I had only been employed at ACK for a short time, but when I got back to the store on Monday I immediately inquired about other ways to load kayaks and found out about some load assist options that are available. Don’t hesitate to check them out!

Amanda @ACK

The Dam 5K & Collegiate Race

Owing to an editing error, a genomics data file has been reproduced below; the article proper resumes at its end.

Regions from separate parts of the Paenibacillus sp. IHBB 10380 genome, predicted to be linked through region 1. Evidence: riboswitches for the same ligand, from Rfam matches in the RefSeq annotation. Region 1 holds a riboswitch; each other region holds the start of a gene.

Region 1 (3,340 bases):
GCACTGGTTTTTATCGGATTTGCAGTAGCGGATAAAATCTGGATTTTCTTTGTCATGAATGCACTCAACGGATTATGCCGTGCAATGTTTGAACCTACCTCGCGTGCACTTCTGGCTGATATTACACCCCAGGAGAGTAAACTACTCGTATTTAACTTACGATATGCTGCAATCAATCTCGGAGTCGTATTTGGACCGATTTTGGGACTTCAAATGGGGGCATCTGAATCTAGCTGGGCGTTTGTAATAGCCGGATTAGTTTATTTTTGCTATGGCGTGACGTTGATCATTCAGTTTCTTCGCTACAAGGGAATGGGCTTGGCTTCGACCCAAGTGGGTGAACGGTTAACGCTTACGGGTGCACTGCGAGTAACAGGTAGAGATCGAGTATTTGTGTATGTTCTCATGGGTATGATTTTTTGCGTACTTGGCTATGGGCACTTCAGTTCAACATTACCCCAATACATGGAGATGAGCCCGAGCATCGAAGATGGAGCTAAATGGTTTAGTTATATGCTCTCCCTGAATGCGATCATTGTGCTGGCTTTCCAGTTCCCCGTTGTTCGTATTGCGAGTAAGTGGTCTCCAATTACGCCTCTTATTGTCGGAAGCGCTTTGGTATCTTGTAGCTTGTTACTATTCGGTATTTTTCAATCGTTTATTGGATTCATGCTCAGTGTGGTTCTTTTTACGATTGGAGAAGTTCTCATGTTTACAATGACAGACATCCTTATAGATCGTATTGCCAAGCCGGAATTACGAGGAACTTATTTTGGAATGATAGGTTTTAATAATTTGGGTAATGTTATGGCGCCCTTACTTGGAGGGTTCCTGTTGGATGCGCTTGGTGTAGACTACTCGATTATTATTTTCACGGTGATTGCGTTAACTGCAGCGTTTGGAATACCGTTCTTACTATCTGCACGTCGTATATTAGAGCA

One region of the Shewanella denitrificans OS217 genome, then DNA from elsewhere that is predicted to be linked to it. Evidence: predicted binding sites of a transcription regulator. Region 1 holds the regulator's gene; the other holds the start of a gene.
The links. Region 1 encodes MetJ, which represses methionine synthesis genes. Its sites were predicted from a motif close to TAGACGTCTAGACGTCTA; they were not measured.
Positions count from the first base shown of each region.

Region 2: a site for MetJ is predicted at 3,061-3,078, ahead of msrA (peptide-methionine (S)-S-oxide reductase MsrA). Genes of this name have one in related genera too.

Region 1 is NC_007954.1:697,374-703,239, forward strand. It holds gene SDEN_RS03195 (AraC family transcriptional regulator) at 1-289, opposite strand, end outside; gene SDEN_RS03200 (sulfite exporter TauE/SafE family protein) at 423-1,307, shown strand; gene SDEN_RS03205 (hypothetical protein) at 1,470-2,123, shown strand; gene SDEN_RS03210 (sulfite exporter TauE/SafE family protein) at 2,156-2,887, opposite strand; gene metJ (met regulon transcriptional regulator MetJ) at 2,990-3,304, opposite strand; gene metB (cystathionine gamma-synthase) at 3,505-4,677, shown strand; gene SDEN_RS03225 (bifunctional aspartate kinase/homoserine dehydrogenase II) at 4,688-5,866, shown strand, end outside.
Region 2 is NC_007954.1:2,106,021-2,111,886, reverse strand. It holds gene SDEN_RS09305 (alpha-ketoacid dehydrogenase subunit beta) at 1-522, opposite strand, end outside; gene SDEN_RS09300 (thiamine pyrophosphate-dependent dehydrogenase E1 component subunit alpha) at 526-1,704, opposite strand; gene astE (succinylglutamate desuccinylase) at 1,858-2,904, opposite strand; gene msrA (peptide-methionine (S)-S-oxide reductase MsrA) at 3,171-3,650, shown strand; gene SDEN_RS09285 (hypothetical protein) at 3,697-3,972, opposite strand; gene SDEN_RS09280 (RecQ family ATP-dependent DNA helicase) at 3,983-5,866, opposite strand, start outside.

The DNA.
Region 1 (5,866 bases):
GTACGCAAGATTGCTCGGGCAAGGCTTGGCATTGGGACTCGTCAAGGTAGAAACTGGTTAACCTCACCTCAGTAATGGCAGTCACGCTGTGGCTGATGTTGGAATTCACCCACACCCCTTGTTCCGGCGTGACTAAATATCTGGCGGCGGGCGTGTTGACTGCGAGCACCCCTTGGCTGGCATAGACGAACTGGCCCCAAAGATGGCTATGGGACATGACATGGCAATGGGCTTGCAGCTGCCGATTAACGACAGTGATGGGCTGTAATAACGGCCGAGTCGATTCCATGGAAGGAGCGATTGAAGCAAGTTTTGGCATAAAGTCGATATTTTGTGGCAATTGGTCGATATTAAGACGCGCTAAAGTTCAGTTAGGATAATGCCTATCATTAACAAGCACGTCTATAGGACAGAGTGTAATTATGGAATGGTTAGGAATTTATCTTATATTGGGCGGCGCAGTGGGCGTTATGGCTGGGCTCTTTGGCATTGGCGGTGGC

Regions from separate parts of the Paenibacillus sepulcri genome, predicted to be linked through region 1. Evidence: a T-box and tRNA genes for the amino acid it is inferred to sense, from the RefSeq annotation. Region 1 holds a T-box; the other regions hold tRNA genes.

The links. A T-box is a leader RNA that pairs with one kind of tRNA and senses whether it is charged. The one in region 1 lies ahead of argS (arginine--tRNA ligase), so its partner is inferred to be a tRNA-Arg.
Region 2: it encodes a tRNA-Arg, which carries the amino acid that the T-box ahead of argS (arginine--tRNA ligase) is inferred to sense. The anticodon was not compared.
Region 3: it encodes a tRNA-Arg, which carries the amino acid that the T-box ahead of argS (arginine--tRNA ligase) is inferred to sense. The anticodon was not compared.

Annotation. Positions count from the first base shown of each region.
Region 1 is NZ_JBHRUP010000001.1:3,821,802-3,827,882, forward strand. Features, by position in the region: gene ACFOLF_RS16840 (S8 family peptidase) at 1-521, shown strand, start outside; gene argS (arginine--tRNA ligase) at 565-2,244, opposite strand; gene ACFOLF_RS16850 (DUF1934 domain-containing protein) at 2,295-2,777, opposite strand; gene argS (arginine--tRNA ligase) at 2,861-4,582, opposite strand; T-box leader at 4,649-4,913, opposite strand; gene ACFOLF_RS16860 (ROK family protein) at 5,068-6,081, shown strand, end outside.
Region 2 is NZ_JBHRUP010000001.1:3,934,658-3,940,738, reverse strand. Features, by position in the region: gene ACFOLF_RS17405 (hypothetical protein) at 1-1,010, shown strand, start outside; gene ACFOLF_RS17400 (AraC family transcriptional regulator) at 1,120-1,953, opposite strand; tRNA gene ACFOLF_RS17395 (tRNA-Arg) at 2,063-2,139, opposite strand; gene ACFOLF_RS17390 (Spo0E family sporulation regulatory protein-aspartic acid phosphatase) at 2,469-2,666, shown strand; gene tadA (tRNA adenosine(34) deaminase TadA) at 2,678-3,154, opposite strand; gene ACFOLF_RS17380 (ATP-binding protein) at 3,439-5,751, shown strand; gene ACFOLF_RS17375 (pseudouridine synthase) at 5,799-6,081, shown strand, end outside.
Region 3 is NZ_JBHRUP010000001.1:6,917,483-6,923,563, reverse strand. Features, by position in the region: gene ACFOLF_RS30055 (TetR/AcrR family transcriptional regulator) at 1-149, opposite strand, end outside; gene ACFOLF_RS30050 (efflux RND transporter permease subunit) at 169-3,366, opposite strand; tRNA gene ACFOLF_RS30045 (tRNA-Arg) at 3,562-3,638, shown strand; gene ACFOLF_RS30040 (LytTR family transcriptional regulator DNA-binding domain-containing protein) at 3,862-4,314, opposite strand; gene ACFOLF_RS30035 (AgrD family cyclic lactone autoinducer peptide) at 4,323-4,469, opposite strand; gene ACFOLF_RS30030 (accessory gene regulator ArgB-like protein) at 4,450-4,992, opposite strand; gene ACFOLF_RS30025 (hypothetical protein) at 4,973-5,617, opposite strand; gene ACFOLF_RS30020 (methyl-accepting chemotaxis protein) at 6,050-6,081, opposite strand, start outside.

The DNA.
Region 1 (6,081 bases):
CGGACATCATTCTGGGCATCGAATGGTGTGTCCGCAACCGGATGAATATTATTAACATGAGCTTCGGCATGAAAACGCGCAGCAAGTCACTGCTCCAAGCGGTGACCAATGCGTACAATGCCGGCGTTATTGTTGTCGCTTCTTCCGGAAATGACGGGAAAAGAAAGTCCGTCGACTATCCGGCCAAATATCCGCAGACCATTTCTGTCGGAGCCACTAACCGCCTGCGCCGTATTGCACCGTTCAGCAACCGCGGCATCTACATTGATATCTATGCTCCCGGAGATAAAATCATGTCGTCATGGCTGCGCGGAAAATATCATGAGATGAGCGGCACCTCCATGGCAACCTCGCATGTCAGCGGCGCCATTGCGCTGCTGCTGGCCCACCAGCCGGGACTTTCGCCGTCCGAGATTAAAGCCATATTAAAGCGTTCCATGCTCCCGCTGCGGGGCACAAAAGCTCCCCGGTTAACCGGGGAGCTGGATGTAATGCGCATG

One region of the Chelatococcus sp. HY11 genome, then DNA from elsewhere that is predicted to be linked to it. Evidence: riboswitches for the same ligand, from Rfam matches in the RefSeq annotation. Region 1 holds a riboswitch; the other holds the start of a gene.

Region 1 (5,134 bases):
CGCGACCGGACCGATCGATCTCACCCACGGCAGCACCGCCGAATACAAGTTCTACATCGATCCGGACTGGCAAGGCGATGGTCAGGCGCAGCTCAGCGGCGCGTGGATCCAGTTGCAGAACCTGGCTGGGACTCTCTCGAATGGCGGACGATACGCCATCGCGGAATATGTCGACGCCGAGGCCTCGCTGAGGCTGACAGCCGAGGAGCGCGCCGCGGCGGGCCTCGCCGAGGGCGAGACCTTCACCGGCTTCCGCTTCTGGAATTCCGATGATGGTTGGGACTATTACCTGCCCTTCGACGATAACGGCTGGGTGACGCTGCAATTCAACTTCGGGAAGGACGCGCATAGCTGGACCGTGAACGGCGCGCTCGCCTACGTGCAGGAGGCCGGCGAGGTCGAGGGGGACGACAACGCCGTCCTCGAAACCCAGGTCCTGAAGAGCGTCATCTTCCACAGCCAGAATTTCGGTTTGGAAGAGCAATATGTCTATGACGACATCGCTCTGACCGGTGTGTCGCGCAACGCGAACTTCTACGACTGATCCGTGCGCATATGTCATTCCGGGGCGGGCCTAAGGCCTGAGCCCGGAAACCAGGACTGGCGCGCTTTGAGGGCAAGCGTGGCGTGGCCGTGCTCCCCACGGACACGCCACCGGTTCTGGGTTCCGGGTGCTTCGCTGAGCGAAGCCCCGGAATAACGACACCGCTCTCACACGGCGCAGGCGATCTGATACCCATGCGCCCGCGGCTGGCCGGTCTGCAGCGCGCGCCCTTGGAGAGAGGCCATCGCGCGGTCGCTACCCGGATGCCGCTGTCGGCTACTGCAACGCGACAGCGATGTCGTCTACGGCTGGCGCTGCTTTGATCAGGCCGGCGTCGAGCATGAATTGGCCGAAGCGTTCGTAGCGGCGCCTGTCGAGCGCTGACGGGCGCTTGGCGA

I headed out to the check-in for the American Swimming Association’s 3rd Annual Dam 5K race that started at 7:45am on Saturday. I convinced my boyfriend to come along with me, so I loaded a Hobie Revolution and Hobie Sport into my truck, grabbed a couple of breakfast tacos and we were on our way to Lake Travis. We got there and unloaded the kayaks, checked in, and after a quick paddlers safety briefing, we were ready to launch! We didn’t have enough paddlers to assign every swimmer their own kayak, so we spread out and kept our eyes peeled for stressed swimmers and motorboats. Thankfully, most of the swimmers kept their line pretty well and none of them had to stop. I have to say how impressed I was that all the swimmers finished the race on their own accord, with the fastest swimmer coming in at 1 hour and 43 seconds. This was my first time as a safety paddler for a swimming race, but I have already volunteered for upcoming races. The swimmers and organizers were very thankful to the paddlers and showed their appreciation with yummy cinnamon rolls and t-shirts. It was a lot of fun to break into this community and provide a great service for these athletes. People were so impressed by the Hobie Mirage kayaks that we had a small demo after the races were over so swimmers and paddlers alike could experience first hand the awesomeness of the Mirage kayaks. Overall, it was a great experience and I’m looking forward to the next one!